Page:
Stroke in men: Risk factors, prevention and more

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Stroke in men: Risk factors, prevention and more
Stroke in men: Risk factors, prevention and more

A medical condition as serious as a stroke is a constituent of your routine habits which lead you towards an unhealthy lifestyle.

A stroke, also known as a “brain attack,” occurs when blood flow to an area of the brain gets disrupted or when a blood vessel in the brain ruptures which causes an absence of oxygen in brain cells.

While it is a common condition among females, men tend to have it at a younger age which makes it a leading cause of death for them.

Besides being fatal, stroke is also a leading cause of long-term disability in men under the age of 44.

The medical condition can be mediated if the patient gets treated within the first 3 hours after the symptoms show up as delay in treatment can cause permanent brain damage, leading to death.

Risk factors of stroke:

Here are a few risk factors to look out for:

1. Hypertension:

Commonly known as high blood pressure, around 50.4% of men suffer from BP equal to 130/80 mm Hg.

According to the Centers for Disease Control and Prevention, four out of 5 men with high blood pressure do not have their blood pressure controlled.

2. Smoking:

As men are more likely to be smokers than women are, smoking can cause severe damage to blood vessels.

It also doubles the risk of a stroke because tobacco smoke contains 4000 toxic chemicals that are absorbed into the bloodstream, ultimately damaging blood vessels.

3. Obesity & Overweight:

Directly linked with high blood pressure, being overweight falls under the list of top ten risk factors for stroke.

According to the World Stroke Organisation, being overweight increases your chances of stroke by 22%. If you are obese, the risk increases by 64%.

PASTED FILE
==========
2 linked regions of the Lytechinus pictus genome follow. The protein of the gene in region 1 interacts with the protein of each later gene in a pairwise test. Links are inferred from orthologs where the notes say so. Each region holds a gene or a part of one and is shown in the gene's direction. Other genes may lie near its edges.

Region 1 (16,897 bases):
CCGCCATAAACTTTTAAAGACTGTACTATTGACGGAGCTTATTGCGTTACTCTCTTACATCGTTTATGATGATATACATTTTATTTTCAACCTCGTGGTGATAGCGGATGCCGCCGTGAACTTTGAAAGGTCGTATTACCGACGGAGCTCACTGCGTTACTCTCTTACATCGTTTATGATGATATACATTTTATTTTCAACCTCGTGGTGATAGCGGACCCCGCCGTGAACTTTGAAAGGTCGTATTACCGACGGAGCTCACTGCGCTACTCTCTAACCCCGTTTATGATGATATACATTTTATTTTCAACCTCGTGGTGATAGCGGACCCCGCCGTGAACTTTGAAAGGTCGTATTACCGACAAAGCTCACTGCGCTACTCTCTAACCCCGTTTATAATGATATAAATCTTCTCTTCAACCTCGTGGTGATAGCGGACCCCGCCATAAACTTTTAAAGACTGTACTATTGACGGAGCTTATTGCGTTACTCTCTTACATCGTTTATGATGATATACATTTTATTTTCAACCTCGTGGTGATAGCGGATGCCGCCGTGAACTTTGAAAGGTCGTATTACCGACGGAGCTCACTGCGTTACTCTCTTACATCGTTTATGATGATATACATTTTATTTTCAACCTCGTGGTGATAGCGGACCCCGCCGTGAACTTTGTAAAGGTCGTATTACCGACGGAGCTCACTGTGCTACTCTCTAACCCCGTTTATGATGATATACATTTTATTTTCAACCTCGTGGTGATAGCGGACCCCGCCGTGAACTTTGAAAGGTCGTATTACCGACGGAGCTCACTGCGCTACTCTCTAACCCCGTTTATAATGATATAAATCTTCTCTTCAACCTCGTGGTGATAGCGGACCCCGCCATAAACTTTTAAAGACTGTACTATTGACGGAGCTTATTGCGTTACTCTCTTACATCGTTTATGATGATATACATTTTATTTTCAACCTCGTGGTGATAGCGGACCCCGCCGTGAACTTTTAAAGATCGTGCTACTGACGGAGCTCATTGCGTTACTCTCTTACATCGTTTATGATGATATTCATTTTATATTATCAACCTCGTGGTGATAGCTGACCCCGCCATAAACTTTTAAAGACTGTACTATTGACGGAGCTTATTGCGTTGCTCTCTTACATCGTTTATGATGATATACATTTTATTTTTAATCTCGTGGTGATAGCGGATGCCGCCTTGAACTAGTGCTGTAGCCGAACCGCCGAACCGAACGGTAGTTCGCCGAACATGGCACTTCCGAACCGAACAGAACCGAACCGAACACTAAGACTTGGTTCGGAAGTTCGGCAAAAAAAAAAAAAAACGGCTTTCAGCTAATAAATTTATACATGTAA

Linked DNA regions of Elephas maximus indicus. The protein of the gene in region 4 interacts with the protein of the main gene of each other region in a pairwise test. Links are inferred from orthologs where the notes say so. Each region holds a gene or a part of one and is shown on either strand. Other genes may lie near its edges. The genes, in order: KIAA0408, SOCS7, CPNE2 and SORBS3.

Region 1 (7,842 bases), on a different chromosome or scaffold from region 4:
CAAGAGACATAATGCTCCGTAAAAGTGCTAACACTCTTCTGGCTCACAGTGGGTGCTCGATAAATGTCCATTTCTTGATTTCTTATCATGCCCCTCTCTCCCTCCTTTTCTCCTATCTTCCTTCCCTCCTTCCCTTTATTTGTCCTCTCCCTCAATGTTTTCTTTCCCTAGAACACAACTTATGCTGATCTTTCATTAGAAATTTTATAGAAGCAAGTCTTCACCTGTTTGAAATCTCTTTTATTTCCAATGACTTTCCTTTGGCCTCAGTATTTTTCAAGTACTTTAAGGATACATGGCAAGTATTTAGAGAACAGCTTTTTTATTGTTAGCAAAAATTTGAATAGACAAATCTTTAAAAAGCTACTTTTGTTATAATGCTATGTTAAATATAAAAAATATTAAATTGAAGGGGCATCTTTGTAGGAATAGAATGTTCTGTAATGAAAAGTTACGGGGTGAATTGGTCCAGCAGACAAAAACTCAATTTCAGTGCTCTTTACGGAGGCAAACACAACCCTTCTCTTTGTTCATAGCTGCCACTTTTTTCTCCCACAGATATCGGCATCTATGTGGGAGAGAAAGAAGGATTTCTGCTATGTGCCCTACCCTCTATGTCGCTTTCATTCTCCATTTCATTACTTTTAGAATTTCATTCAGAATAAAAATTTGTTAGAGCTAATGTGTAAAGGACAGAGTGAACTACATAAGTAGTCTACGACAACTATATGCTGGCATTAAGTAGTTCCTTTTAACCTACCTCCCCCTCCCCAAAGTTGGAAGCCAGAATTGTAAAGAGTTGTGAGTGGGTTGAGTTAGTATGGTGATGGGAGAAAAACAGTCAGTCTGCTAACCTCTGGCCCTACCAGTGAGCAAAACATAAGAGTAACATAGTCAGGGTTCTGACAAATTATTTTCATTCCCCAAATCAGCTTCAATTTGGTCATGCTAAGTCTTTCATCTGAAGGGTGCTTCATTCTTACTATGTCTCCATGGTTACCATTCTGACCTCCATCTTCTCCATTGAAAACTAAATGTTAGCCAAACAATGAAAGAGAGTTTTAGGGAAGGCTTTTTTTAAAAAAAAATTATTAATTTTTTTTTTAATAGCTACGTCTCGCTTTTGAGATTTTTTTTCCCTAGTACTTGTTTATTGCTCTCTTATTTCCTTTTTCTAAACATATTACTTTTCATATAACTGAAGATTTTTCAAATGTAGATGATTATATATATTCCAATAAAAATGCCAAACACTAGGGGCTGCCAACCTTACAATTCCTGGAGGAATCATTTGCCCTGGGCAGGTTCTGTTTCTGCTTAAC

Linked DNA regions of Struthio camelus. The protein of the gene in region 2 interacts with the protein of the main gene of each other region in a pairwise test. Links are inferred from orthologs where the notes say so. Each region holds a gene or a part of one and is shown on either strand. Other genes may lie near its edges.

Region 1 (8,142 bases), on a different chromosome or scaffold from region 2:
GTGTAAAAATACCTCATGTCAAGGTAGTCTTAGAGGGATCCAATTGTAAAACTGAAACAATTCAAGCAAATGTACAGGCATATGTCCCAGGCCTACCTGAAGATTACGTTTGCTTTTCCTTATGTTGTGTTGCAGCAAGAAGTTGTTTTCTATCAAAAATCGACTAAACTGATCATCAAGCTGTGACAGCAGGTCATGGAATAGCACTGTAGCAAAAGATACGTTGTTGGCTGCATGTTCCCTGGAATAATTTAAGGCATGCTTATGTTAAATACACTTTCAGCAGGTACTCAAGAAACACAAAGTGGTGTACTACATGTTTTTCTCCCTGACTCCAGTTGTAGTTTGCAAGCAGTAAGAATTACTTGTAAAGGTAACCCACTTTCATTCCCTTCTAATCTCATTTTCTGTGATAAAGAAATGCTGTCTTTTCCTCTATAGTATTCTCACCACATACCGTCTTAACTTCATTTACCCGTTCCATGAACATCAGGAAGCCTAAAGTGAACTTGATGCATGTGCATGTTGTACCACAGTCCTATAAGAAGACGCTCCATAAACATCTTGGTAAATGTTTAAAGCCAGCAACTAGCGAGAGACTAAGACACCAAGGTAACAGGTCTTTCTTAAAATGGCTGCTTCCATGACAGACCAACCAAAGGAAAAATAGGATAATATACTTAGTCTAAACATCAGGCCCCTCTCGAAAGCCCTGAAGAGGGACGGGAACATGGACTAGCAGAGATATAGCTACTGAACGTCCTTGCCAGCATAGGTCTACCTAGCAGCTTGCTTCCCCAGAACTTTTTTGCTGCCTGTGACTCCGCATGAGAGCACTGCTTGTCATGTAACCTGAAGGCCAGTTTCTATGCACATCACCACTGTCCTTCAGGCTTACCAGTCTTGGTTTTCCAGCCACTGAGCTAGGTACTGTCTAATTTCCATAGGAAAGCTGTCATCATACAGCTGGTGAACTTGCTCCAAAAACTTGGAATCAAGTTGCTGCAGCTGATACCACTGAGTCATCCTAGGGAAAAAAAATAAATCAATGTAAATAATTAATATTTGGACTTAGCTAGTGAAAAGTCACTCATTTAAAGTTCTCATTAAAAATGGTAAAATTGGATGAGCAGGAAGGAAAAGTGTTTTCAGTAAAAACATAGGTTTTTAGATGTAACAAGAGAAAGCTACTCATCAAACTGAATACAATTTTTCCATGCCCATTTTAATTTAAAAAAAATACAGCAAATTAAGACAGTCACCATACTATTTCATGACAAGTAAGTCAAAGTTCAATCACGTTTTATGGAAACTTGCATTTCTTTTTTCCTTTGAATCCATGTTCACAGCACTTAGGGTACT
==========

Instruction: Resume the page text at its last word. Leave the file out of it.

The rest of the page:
4. Not enough physical activity:

Laziness leads to fat material building up in your arteries and eventually clogging them. When the blood doesn’t get enough room to flow, it can lead to a heart attack.

If this happens in the arteries that carry blood to your brain it can lead to a stroke.

Signs of a stroke:

To keep an eye out for any danger, here are a few obvious signs that indicate the forthcoming of a stroke.

• Numbness or weakness, especially on one side in your arm, leg, or face

• Difficulty in understanding others

• Having trouble speaking

• Difficulty using one or both eyes to see.

• Losing balance while walking

• Lightheadedness

• Severe headaches out of nowhere.

How can you avoid a stroke?

To avoid stroke from taking your life or a loved one’s, one should be aware of the preventive measures they should take.

Here’s how you can prevent a stroke:

1. Low blood pressure:

As hypertension can double your stroke risk, moderating your blood pressure should be step no.1. In order to ensure good vascular health, the goal should be to maintain a blood pressure of less than 120/80.

2. Healthy diet:

Being overweight can be a huge contributor to stroke. Depending on your activity level and BMI, Harvard Health suggests an individual maintain 1,500 to 2,000 calories per day.

3. Quit smoking:

As smoking increases clot formation, it ends up thickening your blood and coagulation of arteries.

Doctors generally recommend smokers use nicotine patches or pills to switch to a tobacco-free lifestyle.

4. Exercise:

Getting out of a slump can be super important to lose weight and lower blood pressure as these two can be leading factors behind a stroke.

The habit of exercising, which is known to be “an independent stroke reducer,” can be initiated with a simple walk alone.